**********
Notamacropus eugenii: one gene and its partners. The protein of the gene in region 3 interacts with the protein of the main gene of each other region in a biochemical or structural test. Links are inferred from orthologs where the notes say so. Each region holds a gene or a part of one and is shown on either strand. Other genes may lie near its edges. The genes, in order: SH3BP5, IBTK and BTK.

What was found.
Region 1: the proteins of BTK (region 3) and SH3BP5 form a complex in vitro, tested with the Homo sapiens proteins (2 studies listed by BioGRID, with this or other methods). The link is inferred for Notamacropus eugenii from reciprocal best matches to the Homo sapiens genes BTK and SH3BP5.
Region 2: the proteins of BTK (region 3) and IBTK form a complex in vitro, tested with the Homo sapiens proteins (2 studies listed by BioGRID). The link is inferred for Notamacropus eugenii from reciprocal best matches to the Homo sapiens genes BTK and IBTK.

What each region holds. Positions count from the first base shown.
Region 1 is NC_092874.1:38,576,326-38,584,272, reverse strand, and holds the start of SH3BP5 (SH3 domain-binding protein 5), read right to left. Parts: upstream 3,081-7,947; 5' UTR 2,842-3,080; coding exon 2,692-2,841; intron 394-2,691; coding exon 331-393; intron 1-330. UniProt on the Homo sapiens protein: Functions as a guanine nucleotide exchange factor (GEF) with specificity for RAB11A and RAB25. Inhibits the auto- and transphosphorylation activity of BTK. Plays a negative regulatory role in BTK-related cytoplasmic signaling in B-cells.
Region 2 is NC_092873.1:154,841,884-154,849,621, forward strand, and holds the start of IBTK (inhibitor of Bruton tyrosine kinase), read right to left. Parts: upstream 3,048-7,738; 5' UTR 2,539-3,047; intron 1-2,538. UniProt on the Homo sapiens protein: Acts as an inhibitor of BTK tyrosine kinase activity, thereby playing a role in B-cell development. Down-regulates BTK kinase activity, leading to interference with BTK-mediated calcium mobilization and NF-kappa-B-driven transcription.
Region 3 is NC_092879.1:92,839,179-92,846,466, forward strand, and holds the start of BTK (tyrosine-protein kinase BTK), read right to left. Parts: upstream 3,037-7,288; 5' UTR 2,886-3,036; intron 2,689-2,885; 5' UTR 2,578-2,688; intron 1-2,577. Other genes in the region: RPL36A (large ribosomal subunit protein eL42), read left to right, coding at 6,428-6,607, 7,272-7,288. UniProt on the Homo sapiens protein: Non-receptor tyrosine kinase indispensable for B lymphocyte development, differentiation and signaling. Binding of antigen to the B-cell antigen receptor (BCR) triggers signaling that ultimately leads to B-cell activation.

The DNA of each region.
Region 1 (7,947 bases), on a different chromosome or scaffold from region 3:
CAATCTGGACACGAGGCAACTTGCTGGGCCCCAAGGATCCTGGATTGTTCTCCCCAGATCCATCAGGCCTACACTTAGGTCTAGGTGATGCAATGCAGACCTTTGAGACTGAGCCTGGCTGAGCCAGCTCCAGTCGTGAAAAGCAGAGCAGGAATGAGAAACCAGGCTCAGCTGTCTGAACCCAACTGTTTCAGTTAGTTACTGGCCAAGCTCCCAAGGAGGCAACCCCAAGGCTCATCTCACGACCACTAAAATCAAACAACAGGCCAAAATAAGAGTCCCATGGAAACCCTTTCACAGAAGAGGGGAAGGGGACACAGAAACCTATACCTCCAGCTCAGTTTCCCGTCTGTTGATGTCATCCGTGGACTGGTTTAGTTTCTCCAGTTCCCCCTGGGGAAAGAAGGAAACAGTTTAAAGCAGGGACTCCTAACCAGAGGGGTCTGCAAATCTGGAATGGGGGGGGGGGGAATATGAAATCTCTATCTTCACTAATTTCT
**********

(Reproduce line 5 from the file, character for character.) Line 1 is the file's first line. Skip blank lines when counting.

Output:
What each region holds. Positions count from the first base shown.